Concerns rife over inflation
Inflation has plateaued at 7% in recent months, ticking slightly higher last month with price pressures expected to remain raised towards the end of the year, said the Namibian Statistic Agency (NSA) last week.
According to the agency, Real Gross Domestic Products (GDP) contracted in the second quarter as growth concerns increasingly weigh on the minds of monetary regulators. However, the currency remains a significant upside risk to the inflation outlook.
NSA said the annual inflation rate was estimated at 6.9% year on year in September, slightly higher than the 6.8% yearly increase recorded in August. Looking at the four largest sub-indices comprising the overall Consumer Price Index.
Last week, the rand to which the Namibian dollar is pegged one for one depreciated sharply, once more, due to an up tick in political risk, and the currency will remain vulnerable as long as the South African finance minister faces the axe and junk status looms.
According to NSA, Food & non alcoholic beverages sub-index increased by 12.0% year on year in September, compared to the 11.5% year after year increase in August with the previous month saw relatively large increases in fish and fruit prices.
The alcoholic beverages & tobacco sub-index rose by 5.2% year on year last month, lower than the 5.5% year on year increase recorded in the preceding month, driven by increasing alcoholic beverage prices.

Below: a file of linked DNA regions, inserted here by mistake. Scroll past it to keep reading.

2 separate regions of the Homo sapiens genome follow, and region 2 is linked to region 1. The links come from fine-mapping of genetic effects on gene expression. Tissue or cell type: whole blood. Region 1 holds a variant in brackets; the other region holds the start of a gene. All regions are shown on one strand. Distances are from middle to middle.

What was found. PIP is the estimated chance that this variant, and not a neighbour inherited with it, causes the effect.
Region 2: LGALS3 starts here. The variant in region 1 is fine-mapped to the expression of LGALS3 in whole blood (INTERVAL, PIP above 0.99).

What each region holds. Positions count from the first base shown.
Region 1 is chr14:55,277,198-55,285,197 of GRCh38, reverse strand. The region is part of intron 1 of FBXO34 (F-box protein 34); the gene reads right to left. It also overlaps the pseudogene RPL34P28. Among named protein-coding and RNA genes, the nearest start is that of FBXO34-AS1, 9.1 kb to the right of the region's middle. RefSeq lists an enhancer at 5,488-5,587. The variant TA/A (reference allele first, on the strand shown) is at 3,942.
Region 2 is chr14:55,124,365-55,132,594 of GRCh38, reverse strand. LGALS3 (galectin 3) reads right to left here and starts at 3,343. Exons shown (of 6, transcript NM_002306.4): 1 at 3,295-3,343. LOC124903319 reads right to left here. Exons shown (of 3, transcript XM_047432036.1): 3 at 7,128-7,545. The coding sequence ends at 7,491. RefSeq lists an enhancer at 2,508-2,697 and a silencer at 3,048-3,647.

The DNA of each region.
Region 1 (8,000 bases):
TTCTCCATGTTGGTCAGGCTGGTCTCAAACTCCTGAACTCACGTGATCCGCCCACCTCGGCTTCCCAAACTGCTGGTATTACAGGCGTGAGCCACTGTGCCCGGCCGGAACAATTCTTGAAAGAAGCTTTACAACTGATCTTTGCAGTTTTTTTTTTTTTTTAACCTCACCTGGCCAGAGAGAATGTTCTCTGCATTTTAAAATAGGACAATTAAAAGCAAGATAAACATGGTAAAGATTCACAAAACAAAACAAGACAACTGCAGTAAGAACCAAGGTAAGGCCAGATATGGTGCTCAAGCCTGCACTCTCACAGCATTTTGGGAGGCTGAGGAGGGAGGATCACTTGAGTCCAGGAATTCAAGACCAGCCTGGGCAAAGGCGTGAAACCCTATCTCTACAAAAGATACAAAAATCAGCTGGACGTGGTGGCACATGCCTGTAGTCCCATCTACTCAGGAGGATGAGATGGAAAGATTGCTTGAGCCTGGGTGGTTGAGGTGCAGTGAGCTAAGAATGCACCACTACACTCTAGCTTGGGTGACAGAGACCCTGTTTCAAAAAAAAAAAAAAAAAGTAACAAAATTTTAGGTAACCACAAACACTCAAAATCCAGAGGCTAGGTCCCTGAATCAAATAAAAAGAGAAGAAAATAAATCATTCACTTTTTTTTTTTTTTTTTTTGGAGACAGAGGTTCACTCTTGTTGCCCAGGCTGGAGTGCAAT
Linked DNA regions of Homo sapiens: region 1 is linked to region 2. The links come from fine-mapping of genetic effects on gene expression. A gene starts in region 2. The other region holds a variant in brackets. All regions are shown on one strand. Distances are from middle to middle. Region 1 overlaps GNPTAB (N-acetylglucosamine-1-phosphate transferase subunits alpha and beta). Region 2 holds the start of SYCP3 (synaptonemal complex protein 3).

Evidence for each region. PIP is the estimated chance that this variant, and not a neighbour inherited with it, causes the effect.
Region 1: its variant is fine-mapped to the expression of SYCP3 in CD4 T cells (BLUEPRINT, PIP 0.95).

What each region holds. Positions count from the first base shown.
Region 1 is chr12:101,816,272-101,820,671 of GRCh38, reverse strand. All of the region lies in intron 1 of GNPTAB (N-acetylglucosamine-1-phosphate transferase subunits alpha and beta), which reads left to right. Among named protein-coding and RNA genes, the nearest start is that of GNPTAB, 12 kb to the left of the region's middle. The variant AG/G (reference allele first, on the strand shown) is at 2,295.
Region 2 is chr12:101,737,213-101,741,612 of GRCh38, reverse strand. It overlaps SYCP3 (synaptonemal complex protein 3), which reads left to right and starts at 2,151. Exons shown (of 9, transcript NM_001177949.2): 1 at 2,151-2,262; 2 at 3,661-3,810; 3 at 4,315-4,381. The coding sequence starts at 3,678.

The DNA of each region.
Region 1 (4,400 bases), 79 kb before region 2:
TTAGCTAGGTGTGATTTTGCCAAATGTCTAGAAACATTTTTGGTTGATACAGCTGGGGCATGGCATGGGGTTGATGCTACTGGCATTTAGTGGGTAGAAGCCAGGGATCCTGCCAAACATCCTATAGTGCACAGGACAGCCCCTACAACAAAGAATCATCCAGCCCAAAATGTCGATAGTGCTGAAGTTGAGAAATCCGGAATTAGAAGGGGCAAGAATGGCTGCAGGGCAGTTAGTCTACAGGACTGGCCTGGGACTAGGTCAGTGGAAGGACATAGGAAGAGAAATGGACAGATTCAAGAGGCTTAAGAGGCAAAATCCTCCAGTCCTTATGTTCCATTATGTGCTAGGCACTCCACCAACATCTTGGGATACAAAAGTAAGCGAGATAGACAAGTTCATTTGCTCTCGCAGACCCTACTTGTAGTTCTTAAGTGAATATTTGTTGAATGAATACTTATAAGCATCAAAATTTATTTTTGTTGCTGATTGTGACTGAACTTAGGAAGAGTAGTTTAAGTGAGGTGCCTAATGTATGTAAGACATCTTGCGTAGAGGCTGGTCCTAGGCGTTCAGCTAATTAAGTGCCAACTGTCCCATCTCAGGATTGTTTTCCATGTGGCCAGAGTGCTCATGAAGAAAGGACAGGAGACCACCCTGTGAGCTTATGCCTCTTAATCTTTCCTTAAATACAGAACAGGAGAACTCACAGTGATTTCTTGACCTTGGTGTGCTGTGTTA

Housing, utilities, gas & other fuels sub-index increased by 8.0% year after year in September, remaining unchanged unchanged since August as increases in water supply, sewerage and refuse collection prices were offset by lower electricity, gas and other fuel prices, according to the statistics agency. The transport sub-index declined slightly to 3.3% yearly last month, compared to 3.4% the previous month as vehicle prices rose slightly in September on a monthly basis as inflation remained unchanged at 0.2% in September.
PSG Financial Services Namibia said the outlook for monetary policy has become very uncertain in recent months, with a number of developments holding the potential to influence the central bank’s decisions.
“We expect the BoN to hold steady next week, but the December decision will ultimately depend on how certain developments unfold in the coming months,” their announcement read.
Meanwhile, although the South African Reserve Bank (SARB) sounded decidedly more dovish at its September meeting, upside inflation risks have increased – another factor that could place the rand under pressure towards year-end relates to the possibility of the US Federal Reserve raising interest rates in December. Should the SARB tighten policy in November, this would raise the possibility of the BoN following suit the month thereafter.